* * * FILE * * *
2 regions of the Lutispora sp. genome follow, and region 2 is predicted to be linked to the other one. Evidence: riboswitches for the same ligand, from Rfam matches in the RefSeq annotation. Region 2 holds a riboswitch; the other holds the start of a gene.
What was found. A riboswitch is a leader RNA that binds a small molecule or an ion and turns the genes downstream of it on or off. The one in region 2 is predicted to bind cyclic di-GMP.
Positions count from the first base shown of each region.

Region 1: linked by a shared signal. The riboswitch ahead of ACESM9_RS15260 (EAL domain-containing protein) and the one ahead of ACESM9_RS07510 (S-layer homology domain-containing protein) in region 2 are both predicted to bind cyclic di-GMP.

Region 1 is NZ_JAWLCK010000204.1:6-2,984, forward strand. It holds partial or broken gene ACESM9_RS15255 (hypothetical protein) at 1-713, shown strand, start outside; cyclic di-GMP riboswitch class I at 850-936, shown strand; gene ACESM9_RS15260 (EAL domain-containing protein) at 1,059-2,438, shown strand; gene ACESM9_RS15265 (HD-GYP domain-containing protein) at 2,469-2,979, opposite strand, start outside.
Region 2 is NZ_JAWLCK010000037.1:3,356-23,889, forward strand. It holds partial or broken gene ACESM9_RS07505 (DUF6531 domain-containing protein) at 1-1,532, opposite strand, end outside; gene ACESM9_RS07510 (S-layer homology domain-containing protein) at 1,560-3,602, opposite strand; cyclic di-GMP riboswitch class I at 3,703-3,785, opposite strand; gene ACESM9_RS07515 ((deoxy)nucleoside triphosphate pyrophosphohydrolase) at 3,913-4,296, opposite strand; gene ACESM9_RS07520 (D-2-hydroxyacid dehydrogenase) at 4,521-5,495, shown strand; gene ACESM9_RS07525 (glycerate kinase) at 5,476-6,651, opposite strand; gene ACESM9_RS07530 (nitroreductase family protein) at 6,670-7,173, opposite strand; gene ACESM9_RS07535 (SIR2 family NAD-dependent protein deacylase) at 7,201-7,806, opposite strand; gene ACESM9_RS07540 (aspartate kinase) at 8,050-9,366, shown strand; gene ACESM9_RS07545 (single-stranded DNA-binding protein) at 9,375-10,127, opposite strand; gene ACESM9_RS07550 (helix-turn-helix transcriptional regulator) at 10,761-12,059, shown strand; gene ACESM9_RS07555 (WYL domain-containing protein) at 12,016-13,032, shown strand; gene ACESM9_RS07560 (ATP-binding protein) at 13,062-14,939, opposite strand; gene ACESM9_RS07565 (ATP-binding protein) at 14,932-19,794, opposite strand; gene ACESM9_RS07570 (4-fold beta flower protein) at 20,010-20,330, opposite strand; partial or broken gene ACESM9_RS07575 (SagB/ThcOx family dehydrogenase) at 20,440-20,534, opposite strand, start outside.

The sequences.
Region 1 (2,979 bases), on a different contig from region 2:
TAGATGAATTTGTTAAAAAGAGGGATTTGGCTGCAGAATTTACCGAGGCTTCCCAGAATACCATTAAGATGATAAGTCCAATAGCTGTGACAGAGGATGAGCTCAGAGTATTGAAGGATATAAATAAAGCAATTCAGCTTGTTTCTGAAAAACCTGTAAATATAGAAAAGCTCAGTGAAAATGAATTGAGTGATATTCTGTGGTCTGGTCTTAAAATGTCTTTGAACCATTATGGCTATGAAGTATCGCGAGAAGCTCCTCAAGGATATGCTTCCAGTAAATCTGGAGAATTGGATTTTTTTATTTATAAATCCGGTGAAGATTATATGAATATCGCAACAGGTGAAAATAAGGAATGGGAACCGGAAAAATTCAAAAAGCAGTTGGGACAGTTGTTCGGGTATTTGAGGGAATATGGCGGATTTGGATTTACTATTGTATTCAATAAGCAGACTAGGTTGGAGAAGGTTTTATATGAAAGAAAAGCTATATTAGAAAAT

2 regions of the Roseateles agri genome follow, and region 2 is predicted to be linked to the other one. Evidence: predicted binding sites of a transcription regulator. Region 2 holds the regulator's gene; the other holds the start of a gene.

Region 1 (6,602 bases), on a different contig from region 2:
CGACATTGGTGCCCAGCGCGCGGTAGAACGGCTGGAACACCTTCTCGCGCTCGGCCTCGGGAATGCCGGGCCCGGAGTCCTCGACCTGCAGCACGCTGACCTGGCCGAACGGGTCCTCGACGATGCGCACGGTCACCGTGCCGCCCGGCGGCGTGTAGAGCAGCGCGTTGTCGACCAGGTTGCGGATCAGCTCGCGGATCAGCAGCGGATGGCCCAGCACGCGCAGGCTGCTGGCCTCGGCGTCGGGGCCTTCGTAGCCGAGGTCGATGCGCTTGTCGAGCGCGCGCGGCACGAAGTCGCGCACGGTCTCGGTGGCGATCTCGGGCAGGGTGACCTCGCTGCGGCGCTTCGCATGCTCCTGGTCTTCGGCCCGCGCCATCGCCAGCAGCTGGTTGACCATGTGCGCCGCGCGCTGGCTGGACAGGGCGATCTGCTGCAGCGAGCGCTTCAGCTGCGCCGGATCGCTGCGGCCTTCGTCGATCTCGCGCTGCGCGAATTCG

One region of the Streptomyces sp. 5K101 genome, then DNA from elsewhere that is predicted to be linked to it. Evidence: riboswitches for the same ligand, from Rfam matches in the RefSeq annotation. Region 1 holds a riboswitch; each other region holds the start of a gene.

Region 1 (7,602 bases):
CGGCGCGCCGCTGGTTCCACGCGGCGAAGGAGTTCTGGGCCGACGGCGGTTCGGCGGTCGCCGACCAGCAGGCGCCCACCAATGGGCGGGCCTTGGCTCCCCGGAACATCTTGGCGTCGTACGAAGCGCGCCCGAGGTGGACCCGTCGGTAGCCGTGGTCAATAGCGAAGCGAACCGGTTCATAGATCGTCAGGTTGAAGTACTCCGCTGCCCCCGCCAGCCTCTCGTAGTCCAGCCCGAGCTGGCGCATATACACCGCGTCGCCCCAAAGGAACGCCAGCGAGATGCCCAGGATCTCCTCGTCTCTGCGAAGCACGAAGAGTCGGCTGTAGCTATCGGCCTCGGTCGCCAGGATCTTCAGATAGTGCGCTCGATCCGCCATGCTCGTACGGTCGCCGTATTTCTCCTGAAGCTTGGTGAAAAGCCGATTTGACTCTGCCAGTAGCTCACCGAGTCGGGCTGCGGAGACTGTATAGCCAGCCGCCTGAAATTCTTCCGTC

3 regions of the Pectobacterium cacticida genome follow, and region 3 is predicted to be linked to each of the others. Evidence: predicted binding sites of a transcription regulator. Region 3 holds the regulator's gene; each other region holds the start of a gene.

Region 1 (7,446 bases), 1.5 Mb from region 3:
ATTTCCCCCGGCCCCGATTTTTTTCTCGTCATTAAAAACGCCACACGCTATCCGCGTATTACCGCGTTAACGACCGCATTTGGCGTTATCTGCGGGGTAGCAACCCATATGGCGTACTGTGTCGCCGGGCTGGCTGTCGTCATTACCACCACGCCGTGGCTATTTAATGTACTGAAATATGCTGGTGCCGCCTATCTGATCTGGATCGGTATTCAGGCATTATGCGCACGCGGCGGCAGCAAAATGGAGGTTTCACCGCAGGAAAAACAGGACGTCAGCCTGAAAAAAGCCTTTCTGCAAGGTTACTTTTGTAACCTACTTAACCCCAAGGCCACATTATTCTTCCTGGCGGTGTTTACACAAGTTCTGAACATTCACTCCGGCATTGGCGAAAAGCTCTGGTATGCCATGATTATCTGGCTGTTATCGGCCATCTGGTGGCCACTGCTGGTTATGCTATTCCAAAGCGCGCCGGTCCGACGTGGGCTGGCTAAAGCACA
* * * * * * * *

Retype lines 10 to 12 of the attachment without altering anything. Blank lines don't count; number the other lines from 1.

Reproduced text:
2 regions of the Roseateles agri genome follow, and region 2 is predicted to be linked to the other one. Evidence: predicted binding sites of a transcription regulator. Region 2 holds the regulator's gene; the other holds the start of a gene.

Region 1 (6,602 bases), on a different contig from region 2:
CGACATTGGTGCCCAGCGCGCGGTAGAACGGCTGGAACACCTTCTCGCGCTCGGCCTCGGGAATGCCGGGCCCGGAGTCCTCGACCTGCAGCACGCTGACCTGGCCGAACGGGTCCTCGACGATGCGCACGGTCACCGTGCCGCCCGGCGGCGTGTAGAGCAGCGCGTTGTCGACCAGGTTGCGGATCAGCTCGCGGATCAGCAGCGGATGGCCCAGCACGCGCAGGCTGCTGGCCTCGGCGTCGGGGCCTTCGTAGCCGAGGTCGATGCGCTTGTCGAGCGCGCGCGGCACGAAGTCGCGCACGGTCTCGGTGGCGATCTCGGGCAGGGTGACCTCGCTGCGGCGCTTCGCATGCTCCTGGTCTTCGGCCCGCGCCATCGCCAGCAGCTGGTTGACCATGTGCGCCGCGCGCTGGCTGGACAGGGCGATCTGCTGCAGCGAGCGCTTCAGCTGCGCCGGATCGCTGCGGCCTTCGTCGATCTCGCGCTGCGCGAATTCG